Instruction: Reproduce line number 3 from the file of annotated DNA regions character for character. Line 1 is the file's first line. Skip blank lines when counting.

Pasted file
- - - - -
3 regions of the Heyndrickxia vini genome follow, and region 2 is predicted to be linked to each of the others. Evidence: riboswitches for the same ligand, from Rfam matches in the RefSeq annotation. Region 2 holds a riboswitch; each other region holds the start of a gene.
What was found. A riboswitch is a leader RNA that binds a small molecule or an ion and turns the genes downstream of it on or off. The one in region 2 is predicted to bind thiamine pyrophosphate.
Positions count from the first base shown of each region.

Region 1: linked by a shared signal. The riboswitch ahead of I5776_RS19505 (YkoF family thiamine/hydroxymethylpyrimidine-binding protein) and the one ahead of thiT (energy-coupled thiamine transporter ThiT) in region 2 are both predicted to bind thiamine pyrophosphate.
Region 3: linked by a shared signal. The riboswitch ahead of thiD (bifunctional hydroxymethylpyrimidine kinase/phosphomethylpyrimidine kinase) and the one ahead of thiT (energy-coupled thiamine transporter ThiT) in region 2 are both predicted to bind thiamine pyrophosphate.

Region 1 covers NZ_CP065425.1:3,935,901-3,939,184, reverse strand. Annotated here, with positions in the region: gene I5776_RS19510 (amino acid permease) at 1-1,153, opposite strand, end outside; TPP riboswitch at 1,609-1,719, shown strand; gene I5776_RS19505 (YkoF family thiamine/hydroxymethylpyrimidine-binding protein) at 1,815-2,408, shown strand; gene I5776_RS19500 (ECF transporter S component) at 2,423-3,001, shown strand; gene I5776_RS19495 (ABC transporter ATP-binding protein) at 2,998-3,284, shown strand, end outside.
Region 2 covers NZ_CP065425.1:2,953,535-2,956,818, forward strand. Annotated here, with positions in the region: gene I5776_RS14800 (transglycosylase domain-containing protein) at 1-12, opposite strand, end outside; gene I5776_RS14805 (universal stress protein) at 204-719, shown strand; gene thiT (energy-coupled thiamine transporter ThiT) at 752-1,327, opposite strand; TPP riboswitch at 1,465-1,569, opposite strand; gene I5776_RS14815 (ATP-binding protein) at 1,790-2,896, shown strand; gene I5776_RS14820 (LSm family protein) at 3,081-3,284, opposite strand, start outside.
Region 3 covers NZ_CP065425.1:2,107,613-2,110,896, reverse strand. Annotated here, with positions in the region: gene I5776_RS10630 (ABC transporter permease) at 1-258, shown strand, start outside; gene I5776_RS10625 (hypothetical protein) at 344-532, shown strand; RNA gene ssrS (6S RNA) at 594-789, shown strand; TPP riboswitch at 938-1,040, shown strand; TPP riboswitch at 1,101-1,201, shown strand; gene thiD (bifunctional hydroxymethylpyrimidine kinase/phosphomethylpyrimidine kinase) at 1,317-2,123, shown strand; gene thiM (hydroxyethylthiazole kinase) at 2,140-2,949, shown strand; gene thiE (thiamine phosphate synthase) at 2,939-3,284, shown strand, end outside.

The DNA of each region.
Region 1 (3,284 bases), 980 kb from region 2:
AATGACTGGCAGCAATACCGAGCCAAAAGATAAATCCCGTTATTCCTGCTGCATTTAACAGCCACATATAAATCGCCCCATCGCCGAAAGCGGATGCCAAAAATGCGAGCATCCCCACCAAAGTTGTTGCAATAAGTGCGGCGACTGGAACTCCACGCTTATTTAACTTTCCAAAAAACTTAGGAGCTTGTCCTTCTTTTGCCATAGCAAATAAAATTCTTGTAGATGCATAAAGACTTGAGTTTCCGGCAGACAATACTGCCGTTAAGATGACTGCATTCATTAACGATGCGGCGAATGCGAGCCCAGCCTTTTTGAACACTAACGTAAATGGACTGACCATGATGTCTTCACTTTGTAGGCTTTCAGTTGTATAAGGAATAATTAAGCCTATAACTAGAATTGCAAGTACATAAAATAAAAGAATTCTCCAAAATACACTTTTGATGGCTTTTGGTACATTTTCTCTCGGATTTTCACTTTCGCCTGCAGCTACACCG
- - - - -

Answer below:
Positions count from the first base shown of each region.